• The taxpayer has an open bankruptcy proceeding,
  • The deadline to collect on the tax has passed, or
  • An administrative error initiated the levy process.

Extraordinary Financial Hardship

Determining the severity of financial hardship is subjective for everyone. Therefore, hard and fast guidelines for declaring financial hardship are far and few between. Discuss your circumstances with a tax professional to most effectively present an explanation of your hardship to the IRS.

If the IRS agrees to lift the levy due to financial hardship, they’re likely to cease further collection efforts until the taxpayer is back on his or her feet.

Payment Agreement

The IRS may lift a bank levy if suitable payment arrangements are agreed upon. This may be done in installments or an offer in compromise. Collection efforts are not exerted while the taxpayer makes monthly payments on his or her back-tax debt, including further attempts to levy bank accounts and wages.

What to Do Next

If you can resolve your back-tax debt by paying the full amount in one lump sum, simply contact the IRS directly for instructions.

There’s no need to hire professional tax representation in this case. Taxpayers with circumstances more suited to another option should contact a reputable and experienced tax professional. With their fingers on the pulse of the tax law and IRS procedures, tax professionals have a unique ability to present your case to the IRS for the best possible outcome.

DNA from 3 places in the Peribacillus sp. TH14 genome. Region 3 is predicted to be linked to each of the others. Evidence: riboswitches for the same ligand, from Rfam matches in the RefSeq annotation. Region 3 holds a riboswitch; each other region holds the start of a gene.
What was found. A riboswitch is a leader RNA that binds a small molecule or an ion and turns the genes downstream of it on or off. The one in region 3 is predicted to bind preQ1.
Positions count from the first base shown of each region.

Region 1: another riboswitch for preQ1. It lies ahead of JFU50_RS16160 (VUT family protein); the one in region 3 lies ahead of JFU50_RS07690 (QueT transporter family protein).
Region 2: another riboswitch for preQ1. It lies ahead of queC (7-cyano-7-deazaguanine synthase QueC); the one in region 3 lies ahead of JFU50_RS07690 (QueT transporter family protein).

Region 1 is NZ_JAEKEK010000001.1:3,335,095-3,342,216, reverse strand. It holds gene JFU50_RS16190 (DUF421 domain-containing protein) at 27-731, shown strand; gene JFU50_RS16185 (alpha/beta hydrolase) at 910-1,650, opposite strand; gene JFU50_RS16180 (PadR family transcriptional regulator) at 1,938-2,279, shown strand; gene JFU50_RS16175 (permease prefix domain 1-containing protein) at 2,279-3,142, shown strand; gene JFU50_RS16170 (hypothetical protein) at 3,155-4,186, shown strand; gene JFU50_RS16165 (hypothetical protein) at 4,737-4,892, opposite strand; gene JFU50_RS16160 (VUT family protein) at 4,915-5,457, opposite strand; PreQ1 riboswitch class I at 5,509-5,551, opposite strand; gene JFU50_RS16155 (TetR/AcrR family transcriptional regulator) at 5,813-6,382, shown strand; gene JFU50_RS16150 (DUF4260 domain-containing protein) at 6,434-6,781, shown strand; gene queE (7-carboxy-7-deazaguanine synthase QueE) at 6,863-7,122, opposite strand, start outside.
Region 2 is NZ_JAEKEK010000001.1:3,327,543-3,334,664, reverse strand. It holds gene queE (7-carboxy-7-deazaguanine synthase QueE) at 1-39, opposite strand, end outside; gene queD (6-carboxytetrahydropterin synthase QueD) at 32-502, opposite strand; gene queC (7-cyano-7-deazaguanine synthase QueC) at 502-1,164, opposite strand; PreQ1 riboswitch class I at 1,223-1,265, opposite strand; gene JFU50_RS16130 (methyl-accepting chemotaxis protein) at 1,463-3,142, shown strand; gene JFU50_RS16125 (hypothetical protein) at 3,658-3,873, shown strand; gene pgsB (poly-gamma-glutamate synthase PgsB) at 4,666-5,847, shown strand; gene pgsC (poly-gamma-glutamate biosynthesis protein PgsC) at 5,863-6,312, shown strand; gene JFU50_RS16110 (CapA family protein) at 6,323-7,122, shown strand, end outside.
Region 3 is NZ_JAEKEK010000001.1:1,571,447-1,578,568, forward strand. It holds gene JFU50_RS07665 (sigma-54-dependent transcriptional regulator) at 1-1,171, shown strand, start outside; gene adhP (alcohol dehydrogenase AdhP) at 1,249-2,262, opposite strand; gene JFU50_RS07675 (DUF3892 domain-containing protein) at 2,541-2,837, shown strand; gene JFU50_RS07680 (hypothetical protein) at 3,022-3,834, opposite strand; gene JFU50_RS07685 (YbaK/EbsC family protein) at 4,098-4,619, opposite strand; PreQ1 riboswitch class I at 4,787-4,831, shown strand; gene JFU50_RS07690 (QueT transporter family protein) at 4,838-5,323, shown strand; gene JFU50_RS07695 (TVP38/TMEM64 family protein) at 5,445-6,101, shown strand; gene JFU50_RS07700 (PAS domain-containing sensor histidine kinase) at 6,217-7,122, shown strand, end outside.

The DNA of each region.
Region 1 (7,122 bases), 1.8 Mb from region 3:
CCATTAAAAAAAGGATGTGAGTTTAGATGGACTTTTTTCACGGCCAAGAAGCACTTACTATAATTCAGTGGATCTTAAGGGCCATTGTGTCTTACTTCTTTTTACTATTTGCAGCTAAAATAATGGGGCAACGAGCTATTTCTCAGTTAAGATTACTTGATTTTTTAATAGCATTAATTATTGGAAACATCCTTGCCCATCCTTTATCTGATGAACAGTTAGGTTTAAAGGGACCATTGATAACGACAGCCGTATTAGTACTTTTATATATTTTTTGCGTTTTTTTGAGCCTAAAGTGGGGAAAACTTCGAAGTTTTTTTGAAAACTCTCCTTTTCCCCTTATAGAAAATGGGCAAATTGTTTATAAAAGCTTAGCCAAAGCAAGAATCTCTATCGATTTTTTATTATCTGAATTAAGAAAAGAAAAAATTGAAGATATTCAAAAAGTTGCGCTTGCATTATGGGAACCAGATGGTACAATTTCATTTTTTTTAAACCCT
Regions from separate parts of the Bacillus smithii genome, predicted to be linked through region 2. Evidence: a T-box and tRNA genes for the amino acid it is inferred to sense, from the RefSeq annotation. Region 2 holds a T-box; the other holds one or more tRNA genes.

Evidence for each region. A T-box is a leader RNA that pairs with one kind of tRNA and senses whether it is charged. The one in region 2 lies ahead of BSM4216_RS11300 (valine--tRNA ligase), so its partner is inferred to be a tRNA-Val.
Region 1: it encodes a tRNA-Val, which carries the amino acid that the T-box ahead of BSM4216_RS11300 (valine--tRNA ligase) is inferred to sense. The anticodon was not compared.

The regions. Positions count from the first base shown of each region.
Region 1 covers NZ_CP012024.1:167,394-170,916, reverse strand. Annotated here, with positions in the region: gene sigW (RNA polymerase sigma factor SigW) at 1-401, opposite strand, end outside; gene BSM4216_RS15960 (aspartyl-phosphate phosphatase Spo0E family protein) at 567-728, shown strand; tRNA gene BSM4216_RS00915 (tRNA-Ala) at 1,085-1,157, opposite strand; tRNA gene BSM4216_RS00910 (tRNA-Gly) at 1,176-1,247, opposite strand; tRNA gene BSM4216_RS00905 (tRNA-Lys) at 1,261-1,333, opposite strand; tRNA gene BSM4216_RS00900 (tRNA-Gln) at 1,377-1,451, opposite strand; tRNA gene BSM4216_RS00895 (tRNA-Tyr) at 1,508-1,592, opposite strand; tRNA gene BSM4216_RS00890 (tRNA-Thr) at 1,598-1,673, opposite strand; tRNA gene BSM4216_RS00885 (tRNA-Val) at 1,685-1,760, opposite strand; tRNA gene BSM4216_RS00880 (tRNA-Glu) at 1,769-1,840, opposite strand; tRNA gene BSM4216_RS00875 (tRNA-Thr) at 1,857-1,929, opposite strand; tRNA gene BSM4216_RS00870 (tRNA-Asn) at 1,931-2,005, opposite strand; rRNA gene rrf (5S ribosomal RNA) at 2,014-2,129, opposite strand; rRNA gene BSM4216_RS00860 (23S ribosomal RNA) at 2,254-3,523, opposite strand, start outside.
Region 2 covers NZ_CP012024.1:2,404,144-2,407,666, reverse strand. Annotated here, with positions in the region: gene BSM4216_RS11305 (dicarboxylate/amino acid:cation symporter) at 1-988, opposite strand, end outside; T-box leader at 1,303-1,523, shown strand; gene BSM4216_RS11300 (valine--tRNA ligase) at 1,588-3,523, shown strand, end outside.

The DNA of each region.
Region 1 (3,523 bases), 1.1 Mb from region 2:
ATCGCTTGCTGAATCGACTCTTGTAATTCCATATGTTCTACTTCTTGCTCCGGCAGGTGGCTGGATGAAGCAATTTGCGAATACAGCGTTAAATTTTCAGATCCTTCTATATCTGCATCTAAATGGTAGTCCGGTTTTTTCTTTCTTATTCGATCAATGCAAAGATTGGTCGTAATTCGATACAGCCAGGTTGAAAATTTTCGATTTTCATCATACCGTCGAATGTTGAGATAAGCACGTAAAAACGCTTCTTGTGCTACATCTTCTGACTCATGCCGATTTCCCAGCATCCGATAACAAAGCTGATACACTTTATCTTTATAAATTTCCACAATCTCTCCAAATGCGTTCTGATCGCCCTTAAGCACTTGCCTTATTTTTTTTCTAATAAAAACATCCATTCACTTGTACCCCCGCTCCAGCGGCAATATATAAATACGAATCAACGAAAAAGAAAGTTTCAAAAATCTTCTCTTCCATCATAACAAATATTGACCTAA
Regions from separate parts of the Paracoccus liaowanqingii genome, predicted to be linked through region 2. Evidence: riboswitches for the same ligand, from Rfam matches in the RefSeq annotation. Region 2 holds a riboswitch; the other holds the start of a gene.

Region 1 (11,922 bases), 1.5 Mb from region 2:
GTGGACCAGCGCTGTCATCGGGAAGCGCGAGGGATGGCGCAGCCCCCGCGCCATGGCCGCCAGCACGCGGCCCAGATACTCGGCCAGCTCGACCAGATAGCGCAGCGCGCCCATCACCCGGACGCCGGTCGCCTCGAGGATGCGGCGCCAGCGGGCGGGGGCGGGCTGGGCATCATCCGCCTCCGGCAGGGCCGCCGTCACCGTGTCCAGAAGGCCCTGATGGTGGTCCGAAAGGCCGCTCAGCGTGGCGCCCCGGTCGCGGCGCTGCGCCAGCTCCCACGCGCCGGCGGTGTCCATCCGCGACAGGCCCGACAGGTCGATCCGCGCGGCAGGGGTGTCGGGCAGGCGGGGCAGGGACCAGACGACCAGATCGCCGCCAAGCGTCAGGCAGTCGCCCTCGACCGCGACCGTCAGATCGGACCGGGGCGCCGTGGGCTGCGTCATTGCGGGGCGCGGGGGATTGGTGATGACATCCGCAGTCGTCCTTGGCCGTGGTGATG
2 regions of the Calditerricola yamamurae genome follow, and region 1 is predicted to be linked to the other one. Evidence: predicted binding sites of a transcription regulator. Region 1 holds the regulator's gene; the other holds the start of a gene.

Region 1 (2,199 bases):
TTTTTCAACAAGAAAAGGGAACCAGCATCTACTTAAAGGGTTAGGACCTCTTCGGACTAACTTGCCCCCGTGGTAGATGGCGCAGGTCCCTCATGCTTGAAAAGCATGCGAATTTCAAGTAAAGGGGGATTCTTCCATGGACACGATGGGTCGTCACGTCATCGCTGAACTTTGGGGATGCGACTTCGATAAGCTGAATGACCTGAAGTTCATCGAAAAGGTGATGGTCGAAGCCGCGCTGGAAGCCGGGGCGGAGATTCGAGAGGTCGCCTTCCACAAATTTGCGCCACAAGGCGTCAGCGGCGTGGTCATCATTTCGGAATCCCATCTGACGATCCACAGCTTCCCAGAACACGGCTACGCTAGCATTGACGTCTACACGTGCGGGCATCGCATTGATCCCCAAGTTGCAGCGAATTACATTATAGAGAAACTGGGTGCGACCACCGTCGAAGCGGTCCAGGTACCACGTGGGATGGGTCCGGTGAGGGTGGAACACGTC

Tax Champions has been working with clients in need of tax relief for over 35 years. We’re especially skilled in negotiating terms with the IRS that empower our clients to establish good-standing with them through affordable payment plans.
We invite you to contact us today for a free consultation with no obligation to hire our firm.

We’ll happily discuss your circumstances to help you discover the best options that you qualify for. If you decide that we’re a good fit for your needs, our staff will get to work immediately to stop the levy and release the funds in your bank account as soon as possible.
We can be reached at 888.518.8964 during the day and evenings, seven days a week, or we can reach out to you instead; just submit your contact information to us in the blue box on the right side of this page.
Our compassionate and knowledgeable staff is ready to help you sleep better tonight. Contact us today.

 

Sources 

[1] What is a Levy?. (2018, November 5). Retrieved from //www.irs.gov/businesses/small-businesses-self-employed/what-is-a-levy

[2] Filing Past Due Tax Returns. (2019, February 22). Retrieved from //www.irs.gov/businesses/small-businesses-self-employed/filing-past-due-tax-returns
[3] Collection Due Process (CDP). (2019, April 9). Retrieved from //www.irs.gov/appeals/collection-due-process-cdp

Walter Wotman, CPA

Founder & Managing Partner

Walter Wotman, CPA is the author of "Tax Champions Guide to Tax Resolution." Amazon #1 Best Seller in the Personal Finance category. He is one of America's most experienced tax negotiators with over 35 years of experience helping thousands of clients settle difficult back tax issues.
Copyright Tax Champions 2017